Archive for November, 2009

Cranberry Heaven

Sunday, November 29th, 2009


My family and I celebrated Thanksgiving this year at my mother’s home in New Jersey. We hosted a small party on Friday that concentrated on appetizers and desserts.
We served a very small main course (stuffed shells and salad), surrounded by delectable non-“serious” foods. We began the evening with shrimp, bruschetta, lots and lots of cheeses, hummus, my chipotle cranberry sauce, and nibbly nutty snacks.
Later I unveiled my favorite new creation: tiny cranberry cream puffs.
I was inspired to make them by reading about the annual Cranberry Festival in Warrens, Wisconsin.
Warrens doesn’t havea large population. About as many people live there, in fact, as in my tiny hometown of Hawley, Massachusetts (just under 400).
Each September, however, more than 100,000 people visit Warrens for a weekend-long tribute to the town’s signature crop, cranberries.
The festival features marsh tours, sales, a parade, a variety of contests, and of course lots and lots of foods made with cranberries.
Festival manager Kim Billiard sent me The Best of Cranfest. This cookbook offers recipes for cakes, salads, sauces, muffins, and meat dishes (to name a few) using fresh or processed cranberries. I plan to make and post one of these in the near future.
Kim admitted, however, that she didn’t have the recipe for the special cranberry confection I had read about online—the cranberry cream puffs sold each year by the local Sweet Adelines. She put me in touch with Mary Castner of the Sweet Adelines. I asked Mary how she made these treats.
“There really isn’t a recipe,” Mary told me. “All we do is we whip a quart of cream. And after it’s whipped we take jellied cranberries, and we mush them up. And we just swirl about a half a cup of them into the cream.”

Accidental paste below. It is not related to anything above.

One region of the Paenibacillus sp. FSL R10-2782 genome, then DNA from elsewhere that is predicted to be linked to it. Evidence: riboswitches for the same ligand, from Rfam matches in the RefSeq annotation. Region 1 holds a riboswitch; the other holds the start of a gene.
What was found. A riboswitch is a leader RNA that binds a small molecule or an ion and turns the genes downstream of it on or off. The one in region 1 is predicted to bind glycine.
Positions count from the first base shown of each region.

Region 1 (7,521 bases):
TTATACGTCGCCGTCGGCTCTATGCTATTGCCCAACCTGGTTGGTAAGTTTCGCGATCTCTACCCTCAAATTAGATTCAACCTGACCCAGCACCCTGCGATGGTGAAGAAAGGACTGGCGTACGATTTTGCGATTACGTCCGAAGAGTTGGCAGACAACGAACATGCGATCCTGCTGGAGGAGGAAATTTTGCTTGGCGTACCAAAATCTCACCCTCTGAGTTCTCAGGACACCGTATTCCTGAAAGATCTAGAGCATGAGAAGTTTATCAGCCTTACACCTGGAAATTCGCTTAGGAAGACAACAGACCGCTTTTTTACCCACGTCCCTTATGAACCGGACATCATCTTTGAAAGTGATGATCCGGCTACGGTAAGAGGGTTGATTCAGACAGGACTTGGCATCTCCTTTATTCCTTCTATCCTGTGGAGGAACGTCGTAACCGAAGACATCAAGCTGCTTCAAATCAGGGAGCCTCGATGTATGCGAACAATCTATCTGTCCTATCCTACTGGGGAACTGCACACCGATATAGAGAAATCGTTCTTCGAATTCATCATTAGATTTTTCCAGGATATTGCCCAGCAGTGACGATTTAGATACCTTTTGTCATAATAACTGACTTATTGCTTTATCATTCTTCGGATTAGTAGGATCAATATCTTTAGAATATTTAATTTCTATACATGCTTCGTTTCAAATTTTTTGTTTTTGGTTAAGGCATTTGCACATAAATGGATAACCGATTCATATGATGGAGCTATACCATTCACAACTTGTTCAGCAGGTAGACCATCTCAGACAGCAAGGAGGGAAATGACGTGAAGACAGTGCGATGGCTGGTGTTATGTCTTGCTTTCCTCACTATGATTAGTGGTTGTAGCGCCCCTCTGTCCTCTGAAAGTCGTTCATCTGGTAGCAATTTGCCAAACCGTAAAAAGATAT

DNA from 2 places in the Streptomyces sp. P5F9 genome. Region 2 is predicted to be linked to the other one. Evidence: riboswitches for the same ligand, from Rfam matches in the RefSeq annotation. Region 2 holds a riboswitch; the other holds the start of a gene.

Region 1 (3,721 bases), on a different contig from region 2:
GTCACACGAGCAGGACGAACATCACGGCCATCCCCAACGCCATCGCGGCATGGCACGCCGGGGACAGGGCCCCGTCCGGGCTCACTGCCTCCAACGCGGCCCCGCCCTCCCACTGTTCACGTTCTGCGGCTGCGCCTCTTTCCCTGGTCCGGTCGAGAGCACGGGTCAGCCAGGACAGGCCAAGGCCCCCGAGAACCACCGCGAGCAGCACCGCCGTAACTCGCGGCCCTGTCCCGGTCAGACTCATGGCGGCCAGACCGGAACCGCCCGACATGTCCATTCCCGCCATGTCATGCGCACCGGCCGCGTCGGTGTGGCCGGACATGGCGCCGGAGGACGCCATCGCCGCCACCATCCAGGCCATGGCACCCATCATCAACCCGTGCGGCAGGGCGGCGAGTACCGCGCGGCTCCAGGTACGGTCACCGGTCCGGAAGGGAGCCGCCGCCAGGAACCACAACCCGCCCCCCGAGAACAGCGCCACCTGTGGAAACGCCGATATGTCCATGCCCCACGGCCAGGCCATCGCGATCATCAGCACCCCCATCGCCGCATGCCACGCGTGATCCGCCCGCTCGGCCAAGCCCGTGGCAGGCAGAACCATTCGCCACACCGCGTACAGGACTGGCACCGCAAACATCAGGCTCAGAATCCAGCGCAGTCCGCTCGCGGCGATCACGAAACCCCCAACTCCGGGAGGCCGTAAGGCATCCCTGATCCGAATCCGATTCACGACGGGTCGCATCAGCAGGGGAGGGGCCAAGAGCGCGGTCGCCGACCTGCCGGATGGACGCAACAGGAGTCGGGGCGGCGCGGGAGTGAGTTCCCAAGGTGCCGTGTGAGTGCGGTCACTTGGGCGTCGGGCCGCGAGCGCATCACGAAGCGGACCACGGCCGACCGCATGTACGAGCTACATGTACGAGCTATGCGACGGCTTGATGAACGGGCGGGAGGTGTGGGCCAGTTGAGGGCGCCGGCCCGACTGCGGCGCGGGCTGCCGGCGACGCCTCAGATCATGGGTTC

She added that the group adds sugar and vanilla to the cream as well and explained that the Adelines put the filling into commercial frozen puffs to ensure uniformity.
“We sell a lot of them,” she asserted.
I decided to make my own cream puffs instead of buying frozen ones (I scoff at uniformity!) and found a simple recipe at the King Arthur Flour web site.
My nine-year-old nephew Michael helped me put them together. He worried a little about his ability to shape the puffs. “I’m not good with spoons,” he declared.
Michael really loved the idea of eating cranberry cream puffs, however, so he conquered his spoon phobia.
Michael stirs the puffs.

Michael stirs the puffs.

I was pretty sure I wanted a higher cranberry/cream ratio than 1/2 cup to 1 quart. So I upped the cranberry ante in our cream puffs.
The resulting puffs were, in Michael’s words, “just about perfect.”
The filling isn’t super stable so guests were encouraged to assemble their own puffs. Some chose a classic cream puff and hid a small amount of filling inside their puffs. Some slathered on the filling so you could see it a mile away.
My friend Wendy told me they were the highlight of her Thanksgiving weekend.
I urge you all to try them this holiday season. They’re easy. They’re festive (SO PINK!). And they’re sheer heaven to eat.


I also urge you to vote for them  in the Bon Appétit Holiday Dessert Bake-Off. Bon Appétit magazine is collecting holiday recipes from bloggers all over the United States and asking readers to vote for them.